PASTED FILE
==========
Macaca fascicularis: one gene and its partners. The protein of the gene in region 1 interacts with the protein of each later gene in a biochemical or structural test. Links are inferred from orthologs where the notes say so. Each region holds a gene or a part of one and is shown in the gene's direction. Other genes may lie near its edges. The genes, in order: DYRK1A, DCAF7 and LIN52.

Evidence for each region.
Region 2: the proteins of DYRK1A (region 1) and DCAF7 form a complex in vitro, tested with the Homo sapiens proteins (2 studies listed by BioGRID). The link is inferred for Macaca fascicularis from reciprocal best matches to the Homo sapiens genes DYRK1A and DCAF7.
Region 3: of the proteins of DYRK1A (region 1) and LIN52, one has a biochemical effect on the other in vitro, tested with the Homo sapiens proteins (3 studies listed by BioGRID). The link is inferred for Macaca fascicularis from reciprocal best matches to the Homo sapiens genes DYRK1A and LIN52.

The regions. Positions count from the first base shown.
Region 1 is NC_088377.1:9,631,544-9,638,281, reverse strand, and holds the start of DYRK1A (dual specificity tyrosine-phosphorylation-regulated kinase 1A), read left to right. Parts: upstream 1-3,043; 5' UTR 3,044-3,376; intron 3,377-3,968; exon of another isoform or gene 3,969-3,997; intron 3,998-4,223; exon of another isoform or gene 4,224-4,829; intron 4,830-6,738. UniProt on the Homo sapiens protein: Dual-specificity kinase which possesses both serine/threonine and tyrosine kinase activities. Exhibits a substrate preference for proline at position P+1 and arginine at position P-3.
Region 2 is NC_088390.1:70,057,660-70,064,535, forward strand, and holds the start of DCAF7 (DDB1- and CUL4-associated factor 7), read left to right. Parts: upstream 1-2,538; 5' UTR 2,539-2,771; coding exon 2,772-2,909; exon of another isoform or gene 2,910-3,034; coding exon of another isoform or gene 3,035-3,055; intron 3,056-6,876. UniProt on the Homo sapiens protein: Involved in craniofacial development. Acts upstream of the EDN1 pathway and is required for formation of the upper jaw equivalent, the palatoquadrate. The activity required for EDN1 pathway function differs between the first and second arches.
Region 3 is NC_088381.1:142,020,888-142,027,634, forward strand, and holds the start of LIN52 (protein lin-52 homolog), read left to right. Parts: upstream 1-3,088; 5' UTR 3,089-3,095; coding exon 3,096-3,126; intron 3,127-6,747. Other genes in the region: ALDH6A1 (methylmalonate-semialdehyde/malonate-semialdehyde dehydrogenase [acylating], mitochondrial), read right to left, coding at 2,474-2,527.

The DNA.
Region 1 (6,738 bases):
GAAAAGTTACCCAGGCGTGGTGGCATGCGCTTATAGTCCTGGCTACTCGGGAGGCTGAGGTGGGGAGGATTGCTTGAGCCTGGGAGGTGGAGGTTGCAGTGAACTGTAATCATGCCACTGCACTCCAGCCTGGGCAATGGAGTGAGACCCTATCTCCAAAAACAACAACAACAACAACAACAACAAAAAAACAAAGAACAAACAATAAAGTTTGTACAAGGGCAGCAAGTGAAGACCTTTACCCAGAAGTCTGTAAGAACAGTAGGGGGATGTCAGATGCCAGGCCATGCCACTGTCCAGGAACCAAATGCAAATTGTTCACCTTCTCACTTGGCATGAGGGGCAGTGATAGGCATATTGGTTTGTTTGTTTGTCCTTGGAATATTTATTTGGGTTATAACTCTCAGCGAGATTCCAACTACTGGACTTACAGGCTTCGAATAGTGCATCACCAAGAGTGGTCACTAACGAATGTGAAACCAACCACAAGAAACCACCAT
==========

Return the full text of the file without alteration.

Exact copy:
Macaca fascicularis: one gene and its partners. The protein of the gene in region 1 interacts with the protein of each later gene in a biochemical or structural test. Links are inferred from orthologs where the notes say so. Each region holds a gene or a part of one and is shown in the gene's direction. Other genes may lie near its edges. The genes, in order: DYRK1A, DCAF7 and LIN52.

Evidence for each region.
Region 2: the proteins of DYRK1A (region 1) and DCAF7 form a complex in vitro, tested with the Homo sapiens proteins (2 studies listed by BioGRID). The link is inferred for Macaca fascicularis from reciprocal best matches to the Homo sapiens genes DYRK1A and DCAF7.
Region 3: of the proteins of DYRK1A (region 1) and LIN52, one has a biochemical effect on the other in vitro, tested with the Homo sapiens proteins (3 studies listed by BioGRID). The link is inferred for Macaca fascicularis from reciprocal best matches to the Homo sapiens genes DYRK1A and LIN52.

The regions. Positions count from the first base shown.
Region 1 is NC_088377.1:9,631,544-9,638,281, reverse strand, and holds the start of DYRK1A (dual specificity tyrosine-phosphorylation-regulated kinase 1A), read left to right. Parts: upstream 1-3,043; 5' UTR 3,044-3,376; intron 3,377-3,968; exon of another isoform or gene 3,969-3,997; intron 3,998-4,223; exon of another isoform or gene 4,224-4,829; intron 4,830-6,738. UniProt on the Homo sapiens protein: Dual-specificity kinase which possesses both serine/threonine and tyrosine kinase activities. Exhibits a substrate preference for proline at position P+1 and arginine at position P-3.
Region 2 is NC_088390.1:70,057,660-70,064,535, forward strand, and holds the start of DCAF7 (DDB1- and CUL4-associated factor 7), read left to right. Parts: upstream 1-2,538; 5' UTR 2,539-2,771; coding exon 2,772-2,909; exon of another isoform or gene 2,910-3,034; coding exon of another isoform or gene 3,035-3,055; intron 3,056-6,876. UniProt on the Homo sapiens protein: Involved in craniofacial development. Acts upstream of the EDN1 pathway and is required for formation of the upper jaw equivalent, the palatoquadrate. The activity required for EDN1 pathway function differs between the first and second arches.
Region 3 is NC_088381.1:142,020,888-142,027,634, forward strand, and holds the start of LIN52 (protein lin-52 homolog), read left to right. Parts: upstream 1-3,088; 5' UTR 3,089-3,095; coding exon 3,096-3,126; intron 3,127-6,747. Other genes in the region: ALDH6A1 (methylmalonate-semialdehyde/malonate-semialdehyde dehydrogenase [acylating], mitochondrial), read right to left, coding at 2,474-2,527.

The DNA.
Region 1 (6,738 bases):
GAAAAGTTACCCAGGCGTGGTGGCATGCGCTTATAGTCCTGGCTACTCGGGAGGCTGAGGTGGGGAGGATTGCTTGAGCCTGGGAGGTGGAGGTTGCAGTGAACTGTAATCATGCCACTGCACTCCAGCCTGGGCAATGGAGTGAGACCCTATCTCCAAAAACAACAACAACAACAACAACAACAAAAAAACAAAGAACAAACAATAAAGTTTGTACAAGGGCAGCAAGTGAAGACCTTTACCCAGAAGTCTGTAAGAACAGTAGGGGGATGTCAGATGCCAGGCCATGCCACTGTCCAGGAACCAAATGCAAATTGTTCACCTTCTCACTTGGCATGAGGGGCAGTGATAGGCATATTGGTTTGTTTGTTTGTCCTTGGAATATTTATTTGGGTTATAACTCTCAGCGAGATTCCAACTACTGGACTTACAGGCTTCGAATAGTGCATCACCAAGAGTGGTCACTAACGAATGTGAAACCAACCACAAGAAACCACCAT